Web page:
Additionally, the number of project members is limited, so each person must multitask. To ensure they don’t lose productivity, I make it a point to stay updated on the overall project situation in a timely manner.

What experiences at Chiyoda Corporation do you think leverage for your current role at KF?
At Chiyoda Corporation, I was primarily responsible for managing EPC (Engineering, Procurement, and Construction) projects for oil, gas, and chemical plants. During the construction phase, I was often entrusted with significant responsibilities and travelled around the world, including to the United States, China, and Qatar.

Living abroad offered many learning opportunities and interesting experiences, but it also came with its share of challenges. Personally, it took time to adapt to the culture of each country, and professionally, I had to manage engineers from various nationalities with different cultural backgrounds.

However, when a team composed of people with diverse experiences successfully comes together, it becomes truly powerful. Completing a massive plant as a team and seeing it in operation was incredibly fulfilling.

The sense of accomplishment and emotion after overcoming difficulties in an international environment is something I find invaluable as we progress with the “UNITY-2” project with CNL.

Please share your thoughts on working as a project manager.
Through project management, I aim to complete challenging projects that enhance people’s lives and contribute to societal development. This burning desire has been with me since I was a student.

Looking back to my childhood, I was always fascinated by the things and systems around me. After graduating from junior high school, I went on to study at a technical college. As I learned about manufacturing, I realized I wanted to be involved in the fundamental aspects of life. After considering what is essential for people’s lives, I arrived at energy and majored in bioenergy at university.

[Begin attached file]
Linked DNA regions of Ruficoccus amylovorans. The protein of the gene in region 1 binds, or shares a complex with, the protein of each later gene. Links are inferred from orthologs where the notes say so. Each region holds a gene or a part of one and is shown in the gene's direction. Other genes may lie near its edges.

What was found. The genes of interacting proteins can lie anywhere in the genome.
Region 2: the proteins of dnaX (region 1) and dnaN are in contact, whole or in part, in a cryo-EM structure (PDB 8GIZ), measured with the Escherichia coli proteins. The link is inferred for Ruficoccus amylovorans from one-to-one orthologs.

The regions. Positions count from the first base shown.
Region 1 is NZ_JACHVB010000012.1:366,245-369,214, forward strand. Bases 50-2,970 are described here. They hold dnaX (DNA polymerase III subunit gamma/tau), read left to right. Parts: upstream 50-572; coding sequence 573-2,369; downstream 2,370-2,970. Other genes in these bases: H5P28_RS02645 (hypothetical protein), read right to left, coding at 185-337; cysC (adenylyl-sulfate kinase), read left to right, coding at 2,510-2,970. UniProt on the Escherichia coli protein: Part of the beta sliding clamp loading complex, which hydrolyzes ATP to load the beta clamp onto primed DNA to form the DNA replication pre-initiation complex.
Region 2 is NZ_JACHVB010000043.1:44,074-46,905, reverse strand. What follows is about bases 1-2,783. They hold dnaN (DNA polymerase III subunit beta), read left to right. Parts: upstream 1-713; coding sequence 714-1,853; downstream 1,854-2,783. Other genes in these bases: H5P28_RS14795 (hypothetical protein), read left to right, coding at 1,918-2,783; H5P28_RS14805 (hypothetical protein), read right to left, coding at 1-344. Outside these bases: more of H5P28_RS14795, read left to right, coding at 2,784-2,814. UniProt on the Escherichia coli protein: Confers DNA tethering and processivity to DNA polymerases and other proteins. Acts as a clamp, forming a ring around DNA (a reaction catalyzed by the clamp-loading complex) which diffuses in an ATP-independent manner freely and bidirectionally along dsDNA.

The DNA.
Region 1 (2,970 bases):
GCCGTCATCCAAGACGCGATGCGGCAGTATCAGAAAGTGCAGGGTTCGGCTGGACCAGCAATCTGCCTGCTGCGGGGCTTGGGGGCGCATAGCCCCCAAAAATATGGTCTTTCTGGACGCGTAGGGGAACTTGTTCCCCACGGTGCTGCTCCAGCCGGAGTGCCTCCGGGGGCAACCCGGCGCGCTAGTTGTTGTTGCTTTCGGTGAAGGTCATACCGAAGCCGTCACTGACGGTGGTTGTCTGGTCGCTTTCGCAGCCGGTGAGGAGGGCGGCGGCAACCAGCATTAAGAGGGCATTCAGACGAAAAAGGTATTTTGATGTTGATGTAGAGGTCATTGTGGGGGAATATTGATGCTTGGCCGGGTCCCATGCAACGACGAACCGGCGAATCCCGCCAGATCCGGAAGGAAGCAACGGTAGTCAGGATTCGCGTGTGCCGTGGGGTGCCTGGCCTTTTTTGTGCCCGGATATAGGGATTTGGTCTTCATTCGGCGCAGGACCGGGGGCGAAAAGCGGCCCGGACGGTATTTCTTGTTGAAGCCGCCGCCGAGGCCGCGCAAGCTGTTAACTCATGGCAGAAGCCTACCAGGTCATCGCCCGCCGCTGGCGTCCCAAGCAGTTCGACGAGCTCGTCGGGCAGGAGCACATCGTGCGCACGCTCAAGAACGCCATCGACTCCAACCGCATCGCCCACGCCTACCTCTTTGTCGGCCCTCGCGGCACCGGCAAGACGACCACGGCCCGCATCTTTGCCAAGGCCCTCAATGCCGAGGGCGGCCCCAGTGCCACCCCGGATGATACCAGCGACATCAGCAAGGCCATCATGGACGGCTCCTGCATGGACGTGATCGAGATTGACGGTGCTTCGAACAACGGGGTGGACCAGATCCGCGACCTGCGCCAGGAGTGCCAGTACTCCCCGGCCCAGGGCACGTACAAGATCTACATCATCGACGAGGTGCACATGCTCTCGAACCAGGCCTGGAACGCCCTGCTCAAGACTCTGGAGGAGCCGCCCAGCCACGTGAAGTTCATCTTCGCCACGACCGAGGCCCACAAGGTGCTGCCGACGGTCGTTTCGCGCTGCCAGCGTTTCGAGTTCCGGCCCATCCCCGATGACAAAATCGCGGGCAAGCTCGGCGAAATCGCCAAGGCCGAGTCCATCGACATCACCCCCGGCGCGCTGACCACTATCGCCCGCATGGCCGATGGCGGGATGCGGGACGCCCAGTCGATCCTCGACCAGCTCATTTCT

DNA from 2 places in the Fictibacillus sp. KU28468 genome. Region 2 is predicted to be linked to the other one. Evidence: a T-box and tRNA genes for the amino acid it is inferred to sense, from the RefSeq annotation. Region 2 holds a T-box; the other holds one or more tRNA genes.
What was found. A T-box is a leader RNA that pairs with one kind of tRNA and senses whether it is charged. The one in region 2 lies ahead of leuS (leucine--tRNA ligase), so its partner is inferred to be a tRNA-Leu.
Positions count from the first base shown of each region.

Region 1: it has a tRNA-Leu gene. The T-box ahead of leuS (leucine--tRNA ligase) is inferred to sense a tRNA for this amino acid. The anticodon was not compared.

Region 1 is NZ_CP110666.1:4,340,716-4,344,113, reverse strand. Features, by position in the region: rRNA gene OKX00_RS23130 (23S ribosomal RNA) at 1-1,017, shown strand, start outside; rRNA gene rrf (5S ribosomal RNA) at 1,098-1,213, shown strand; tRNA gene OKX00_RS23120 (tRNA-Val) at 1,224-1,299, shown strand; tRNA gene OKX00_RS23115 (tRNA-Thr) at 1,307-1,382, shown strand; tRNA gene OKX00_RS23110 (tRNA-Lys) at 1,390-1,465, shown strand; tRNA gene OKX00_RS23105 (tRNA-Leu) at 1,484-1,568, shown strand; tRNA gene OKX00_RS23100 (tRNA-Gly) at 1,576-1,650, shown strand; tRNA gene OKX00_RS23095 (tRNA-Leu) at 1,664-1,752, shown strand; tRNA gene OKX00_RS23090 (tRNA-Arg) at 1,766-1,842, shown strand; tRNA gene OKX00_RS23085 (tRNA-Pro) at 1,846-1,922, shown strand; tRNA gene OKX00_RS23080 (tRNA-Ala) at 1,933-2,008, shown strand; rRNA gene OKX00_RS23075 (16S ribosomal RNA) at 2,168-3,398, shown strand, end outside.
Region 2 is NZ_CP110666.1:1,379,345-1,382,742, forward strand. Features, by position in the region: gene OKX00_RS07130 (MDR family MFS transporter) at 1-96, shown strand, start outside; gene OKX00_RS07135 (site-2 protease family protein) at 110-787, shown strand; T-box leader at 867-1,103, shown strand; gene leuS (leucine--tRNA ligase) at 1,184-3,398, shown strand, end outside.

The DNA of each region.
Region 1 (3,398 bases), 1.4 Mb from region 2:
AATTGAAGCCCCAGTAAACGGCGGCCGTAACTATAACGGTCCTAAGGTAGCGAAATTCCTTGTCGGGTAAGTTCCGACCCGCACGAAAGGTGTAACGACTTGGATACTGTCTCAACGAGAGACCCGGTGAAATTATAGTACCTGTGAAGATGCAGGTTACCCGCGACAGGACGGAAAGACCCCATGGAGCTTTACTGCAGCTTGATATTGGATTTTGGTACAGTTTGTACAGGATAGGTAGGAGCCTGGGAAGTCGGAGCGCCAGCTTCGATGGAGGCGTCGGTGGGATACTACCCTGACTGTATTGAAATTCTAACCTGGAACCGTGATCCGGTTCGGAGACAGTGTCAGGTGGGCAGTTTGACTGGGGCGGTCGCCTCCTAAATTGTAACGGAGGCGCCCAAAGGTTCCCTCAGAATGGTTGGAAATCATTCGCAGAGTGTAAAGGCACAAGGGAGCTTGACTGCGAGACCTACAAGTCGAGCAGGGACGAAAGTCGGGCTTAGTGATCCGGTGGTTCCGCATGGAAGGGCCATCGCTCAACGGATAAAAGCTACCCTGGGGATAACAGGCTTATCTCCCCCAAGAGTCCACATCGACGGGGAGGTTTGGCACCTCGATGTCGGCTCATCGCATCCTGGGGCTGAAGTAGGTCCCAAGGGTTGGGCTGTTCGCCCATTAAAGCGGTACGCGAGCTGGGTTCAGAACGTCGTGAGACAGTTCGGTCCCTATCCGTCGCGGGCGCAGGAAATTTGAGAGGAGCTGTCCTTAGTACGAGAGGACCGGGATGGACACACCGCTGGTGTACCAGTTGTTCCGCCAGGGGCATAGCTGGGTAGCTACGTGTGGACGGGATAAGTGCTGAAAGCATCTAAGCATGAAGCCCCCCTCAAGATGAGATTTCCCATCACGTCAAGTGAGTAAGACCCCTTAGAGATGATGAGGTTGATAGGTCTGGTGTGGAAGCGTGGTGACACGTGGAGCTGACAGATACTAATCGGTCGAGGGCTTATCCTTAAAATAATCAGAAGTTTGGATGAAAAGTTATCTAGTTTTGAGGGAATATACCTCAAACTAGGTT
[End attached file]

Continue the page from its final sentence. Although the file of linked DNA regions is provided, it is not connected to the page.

After obtaining my master’s degree, I joined Chiyoda Corporation because I was interested in energy-related engineering and its contribution to global energy development.

I am genuinely happy to contribute to enhancing people’s lives through energy plant construction projects, a goal I have had since I was a student, and I take great pride in this work.

However, I also constantly face the accompanying responsibilities and pressures. For example, in overseas plant construction projects, in addition to project-specific challenges, external factors such as price fluctuations, regulatory changes, and supply chain disruptions often prevent plans from progressing as expected.

When the impact affects the morale of the engineers on-site, it can lead to a vicious cycle, so I pay close attention to management. I firmly believe that cooperation as a team, rather than individual effort, is necessary to achieve major projects. It is crucial to unite and align team members to solve problems, especially in difficult situations. This is where the skills of a project manager are truly tested.

Finally, please talk about your goals at KF.
My primary goal is the completion of “UNITY-2.” Since the project started in 2023, it has been progressing at an incredible pace every day. Without being overwhelmed by the speed, I aim to complete “UNITY-2” by collaborating with CNL and our in-house engineers as a consolidated team. In the future, I wish to contribute to solving the global energy problem. Having lived in Japan for a long time, I deeply understand the seriousness of this issue and am committed to addressing it. I believe fusion energy is the key to resolving this problem, so I will do my best at Kyoto Fusioneering to achieve what I can.